According to William Kristol, the most important thing in picking a vice president isn’t whether or not that person can step into the office of the presidency if necessary as required by the Constitution, or even provide advice or insight (or ride shotgun, as it were) as the more recent vice presidents have done. No, the most important thing is to win the election.
John McCain apparently intends to announce his pick after the Democratic convention. There’s been thought given to announcing McCain’s selection the day after Barack Obama’s Thursday night Aug. 28 acceptance speech, to try to minimize Obama’s postconvention bounce.
But the current inclination is to wait until after Labor Day weekend, which ends with President Bush’s speech Monday, the first night of the G.O.P. convention. Then the McCain camp would hope to seize attention Tuesday with the V.P. announcement. A strong pick, followed by the V.P. nominee’s remarks Wednesday and then McCain’s speech Thursday, could provide a good launch into the last 60 days of the campaign.
He then launches into his four strategies for making the pick, and they all have to do with winning the election, not with governing: winning straight up, accentuating Obama’s inexperience, co-opting the “change” meme, or playing to the public’s disgust with politics-as-usual and choosing a “reformer.”
This opens up several unconventional V.P. possibilities. They include some who would reinforce the notion of a war presidency above politics, like Senator Joe Lieberman and Defense Secretary Robert Gates. Or perhaps someone with economic or domestic policy expertise — like New York Mayor Michael Bloomberg, old McCain friend and FedEx C.E.O. Fred Smith or new McCain insider and former EBay C.E.O. Meg Whitman.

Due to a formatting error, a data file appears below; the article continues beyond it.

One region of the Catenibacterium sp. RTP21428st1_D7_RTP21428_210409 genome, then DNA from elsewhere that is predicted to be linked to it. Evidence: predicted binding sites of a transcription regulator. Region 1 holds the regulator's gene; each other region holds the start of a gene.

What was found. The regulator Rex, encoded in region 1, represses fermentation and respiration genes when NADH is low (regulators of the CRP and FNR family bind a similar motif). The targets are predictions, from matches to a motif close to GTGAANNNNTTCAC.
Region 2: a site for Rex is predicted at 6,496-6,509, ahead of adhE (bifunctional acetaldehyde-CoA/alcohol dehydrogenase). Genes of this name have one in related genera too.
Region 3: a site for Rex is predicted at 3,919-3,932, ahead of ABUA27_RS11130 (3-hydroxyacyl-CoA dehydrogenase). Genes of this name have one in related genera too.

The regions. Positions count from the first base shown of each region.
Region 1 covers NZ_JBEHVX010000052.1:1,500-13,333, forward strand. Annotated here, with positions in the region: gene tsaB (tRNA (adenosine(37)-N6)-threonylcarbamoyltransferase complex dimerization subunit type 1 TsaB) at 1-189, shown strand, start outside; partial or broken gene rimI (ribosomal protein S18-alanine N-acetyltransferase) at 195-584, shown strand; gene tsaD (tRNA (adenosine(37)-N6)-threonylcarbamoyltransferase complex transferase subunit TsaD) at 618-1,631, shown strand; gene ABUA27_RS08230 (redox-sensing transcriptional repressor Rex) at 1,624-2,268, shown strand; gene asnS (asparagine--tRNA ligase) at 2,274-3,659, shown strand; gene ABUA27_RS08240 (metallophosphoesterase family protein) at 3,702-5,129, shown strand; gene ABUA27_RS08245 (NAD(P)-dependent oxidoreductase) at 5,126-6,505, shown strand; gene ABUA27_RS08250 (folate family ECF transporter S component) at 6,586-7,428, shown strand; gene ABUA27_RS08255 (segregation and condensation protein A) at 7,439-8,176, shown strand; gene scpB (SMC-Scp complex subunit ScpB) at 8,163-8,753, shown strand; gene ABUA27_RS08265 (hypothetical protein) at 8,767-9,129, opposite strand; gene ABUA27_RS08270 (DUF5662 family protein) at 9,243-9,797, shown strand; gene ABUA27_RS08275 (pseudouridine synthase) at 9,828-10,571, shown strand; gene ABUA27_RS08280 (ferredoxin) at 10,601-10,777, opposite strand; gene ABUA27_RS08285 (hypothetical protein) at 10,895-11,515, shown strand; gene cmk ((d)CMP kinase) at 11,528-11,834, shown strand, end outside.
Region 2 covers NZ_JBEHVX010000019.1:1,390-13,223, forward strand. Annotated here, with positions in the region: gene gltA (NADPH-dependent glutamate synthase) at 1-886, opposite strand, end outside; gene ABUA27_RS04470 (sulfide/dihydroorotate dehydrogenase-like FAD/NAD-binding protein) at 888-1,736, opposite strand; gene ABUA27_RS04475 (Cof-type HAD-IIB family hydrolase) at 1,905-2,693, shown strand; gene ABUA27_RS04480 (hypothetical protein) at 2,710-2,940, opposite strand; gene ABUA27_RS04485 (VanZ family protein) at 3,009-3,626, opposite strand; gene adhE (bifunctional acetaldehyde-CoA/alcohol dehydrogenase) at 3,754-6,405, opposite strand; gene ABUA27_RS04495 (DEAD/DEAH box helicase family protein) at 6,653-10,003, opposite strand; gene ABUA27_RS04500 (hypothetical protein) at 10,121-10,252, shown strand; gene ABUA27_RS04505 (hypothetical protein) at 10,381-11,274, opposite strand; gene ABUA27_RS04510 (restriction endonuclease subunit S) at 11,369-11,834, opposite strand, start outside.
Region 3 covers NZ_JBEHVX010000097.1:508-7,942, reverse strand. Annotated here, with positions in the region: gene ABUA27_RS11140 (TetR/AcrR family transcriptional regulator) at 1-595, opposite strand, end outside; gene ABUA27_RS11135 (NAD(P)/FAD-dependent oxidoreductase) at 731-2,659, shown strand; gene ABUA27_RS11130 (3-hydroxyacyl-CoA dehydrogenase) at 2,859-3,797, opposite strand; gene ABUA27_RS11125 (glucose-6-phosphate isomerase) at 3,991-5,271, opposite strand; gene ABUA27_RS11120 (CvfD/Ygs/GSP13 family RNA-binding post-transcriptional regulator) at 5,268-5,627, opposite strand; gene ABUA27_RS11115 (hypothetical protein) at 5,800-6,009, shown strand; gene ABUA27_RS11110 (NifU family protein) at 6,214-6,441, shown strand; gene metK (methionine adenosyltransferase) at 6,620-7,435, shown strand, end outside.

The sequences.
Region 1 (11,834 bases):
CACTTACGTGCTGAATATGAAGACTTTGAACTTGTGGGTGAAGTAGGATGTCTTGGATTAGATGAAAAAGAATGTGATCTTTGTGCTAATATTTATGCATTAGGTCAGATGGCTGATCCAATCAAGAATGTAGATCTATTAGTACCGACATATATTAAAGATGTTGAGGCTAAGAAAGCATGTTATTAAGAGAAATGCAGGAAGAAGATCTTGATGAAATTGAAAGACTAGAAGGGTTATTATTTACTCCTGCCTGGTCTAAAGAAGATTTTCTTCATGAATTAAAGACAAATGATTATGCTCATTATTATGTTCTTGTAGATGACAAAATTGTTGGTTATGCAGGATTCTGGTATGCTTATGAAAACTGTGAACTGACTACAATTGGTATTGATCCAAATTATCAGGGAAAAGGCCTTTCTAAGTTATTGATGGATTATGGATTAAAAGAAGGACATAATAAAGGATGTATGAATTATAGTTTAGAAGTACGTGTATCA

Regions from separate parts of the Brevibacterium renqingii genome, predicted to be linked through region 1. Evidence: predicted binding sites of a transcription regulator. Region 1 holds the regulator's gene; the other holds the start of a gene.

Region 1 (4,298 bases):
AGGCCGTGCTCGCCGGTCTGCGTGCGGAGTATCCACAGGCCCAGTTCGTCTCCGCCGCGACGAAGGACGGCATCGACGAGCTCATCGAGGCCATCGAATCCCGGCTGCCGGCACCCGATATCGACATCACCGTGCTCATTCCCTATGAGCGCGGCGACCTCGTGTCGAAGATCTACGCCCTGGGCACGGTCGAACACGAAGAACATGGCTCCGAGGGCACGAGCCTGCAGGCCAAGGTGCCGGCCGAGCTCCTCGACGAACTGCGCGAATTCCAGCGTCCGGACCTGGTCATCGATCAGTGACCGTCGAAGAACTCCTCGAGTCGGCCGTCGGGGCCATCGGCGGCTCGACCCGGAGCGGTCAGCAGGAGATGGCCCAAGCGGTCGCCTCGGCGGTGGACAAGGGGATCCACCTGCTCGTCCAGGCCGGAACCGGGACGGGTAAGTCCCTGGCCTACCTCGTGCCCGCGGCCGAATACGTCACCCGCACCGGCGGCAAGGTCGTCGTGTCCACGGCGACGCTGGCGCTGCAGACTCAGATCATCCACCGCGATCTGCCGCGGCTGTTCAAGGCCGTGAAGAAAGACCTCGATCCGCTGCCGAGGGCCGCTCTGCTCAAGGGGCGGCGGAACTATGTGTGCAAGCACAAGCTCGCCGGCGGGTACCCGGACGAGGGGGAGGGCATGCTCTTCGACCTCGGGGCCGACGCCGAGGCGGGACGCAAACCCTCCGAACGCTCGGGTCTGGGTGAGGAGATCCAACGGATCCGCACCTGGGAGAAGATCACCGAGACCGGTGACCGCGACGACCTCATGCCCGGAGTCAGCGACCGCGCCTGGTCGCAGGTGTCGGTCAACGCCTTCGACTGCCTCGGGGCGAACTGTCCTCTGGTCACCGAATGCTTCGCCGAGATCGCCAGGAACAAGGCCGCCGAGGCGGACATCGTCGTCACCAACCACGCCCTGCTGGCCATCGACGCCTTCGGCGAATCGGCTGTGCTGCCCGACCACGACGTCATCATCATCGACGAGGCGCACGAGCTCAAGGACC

Most of the campaign staff strongly prefers a selection from the first two categories — do no harm or reinforce experience. McCain himself, on the other hand, is intrigued by the bolder possibilities of youth or bipartisanship.
And he could be especially intrigued by [Alaska governor] Sarah Palin and Meg Whitman. I run into plenty of moderate and conservative women who don’t consider themselves feminists but would be pleased to see a qualified woman on the ticket.
Especially if Obama picks a man, rejecting hope and change in favor of the same old patriarchy — won’t McCain be tempted to say: cherchez la femme?
In other words, the way for John McCain to win the election is to pick a woman just to show up the Democrats. That’s like picking your bride because she’ll bring a nice dowry, you’ll score a lot of cool wedding presents, and all of your buddies at the club will be envious of your new trophy wife.
That would make for a really nice wedding. But then there’s the marriage after, and that’s what really matters. But then, if the last eight years are any guide, the Republicans really don’t care that much about governing. They just want to win.